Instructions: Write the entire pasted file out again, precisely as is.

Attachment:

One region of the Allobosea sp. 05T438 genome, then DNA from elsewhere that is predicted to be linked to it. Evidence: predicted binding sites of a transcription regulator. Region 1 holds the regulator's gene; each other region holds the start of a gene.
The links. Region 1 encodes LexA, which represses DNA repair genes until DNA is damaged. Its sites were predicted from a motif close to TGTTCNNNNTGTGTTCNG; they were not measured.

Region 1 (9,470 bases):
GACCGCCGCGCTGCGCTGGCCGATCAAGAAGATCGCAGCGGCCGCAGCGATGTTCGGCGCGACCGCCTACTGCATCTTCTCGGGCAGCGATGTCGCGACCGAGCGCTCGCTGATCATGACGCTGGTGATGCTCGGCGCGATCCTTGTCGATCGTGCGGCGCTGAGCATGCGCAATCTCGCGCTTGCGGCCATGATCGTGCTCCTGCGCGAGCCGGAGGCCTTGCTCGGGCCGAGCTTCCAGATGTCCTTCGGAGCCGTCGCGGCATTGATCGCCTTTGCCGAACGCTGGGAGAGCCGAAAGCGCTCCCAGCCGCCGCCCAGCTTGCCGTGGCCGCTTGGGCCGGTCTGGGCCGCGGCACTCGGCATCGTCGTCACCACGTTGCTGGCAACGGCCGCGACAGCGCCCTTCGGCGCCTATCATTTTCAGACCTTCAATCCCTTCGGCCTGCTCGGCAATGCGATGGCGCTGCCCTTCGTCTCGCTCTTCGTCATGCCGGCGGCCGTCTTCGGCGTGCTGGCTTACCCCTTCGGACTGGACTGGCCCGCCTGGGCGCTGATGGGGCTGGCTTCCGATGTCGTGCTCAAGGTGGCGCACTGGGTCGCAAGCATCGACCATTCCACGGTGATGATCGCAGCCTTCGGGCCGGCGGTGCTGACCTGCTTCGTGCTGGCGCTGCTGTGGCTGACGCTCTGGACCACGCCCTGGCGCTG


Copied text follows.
One region of the Allobosea sp. 05T438 genome, then DNA from elsewhere that is predicted to be linked to it. Evidence: predicted binding sites of a transcription regulator. Region 1 holds the regulator's gene; each other region holds the start of a gene.
The links. Region 1 encodes LexA, which represses DNA repair genes until DNA is damaged. Its sites were predicted from a motif close to TGTTCNNNNTGTGTTCNG; they were not measured.

Region 1 (9,470 bases):
GACCGCCGCGCTGCGCTGGCCGATCAAGAAGATCGCAGCGGCCGCAGCGATGTTCGGCGCGACCGCCTACTGCATCTTCTCGGGCAGCGATGTCGCGACCGAGCGCTCGCTGATCATGACGCTGGTGATGCTCGGCGCGATCCTTGTCGATCGTGCGGCGCTGAGCATGCGCAATCTCGCGCTTGCGGCCATGATCGTGCTCCTGCGCGAGCCGGAGGCCTTGCTCGGGCCGAGCTTCCAGATGTCCTTCGGAGCCGTCGCGGCATTGATCGCCTTTGCCGAACGCTGGGAGAGCCGAAAGCGCTCCCAGCCGCCGCCCAGCTTGCCGTGGCCGCTTGGGCCGGTCTGGGCCGCGGCACTCGGCATCGTCGTCACCACGTTGCTGGCAACGGCCGCGACAGCGCCCTTCGGCGCCTATCATTTTCAGACCTTCAATCCCTTCGGCCTGCTCGGCAATGCGATGGCGCTGCCCTTCGTCTCGCTCTTCGTCATGCCGGCGGCCGTCTTCGGCGTGCTGGCTTACCCCTTCGGACTGGACTGGCCCGCCTGGGCGCTGATGGGGCTGGCTTCCGATGTCGTGCTCAAGGTGGCGCACTGGGTCGCAAGCATCGACCATTCCACGGTGATGATCGCAGCCTTCGGGCCGGCGGTGCTGACCTGCTTCGTGCTGGCGCTGCTGTGGCTGACGCTCTGGACCACGCCCTGGCGCTG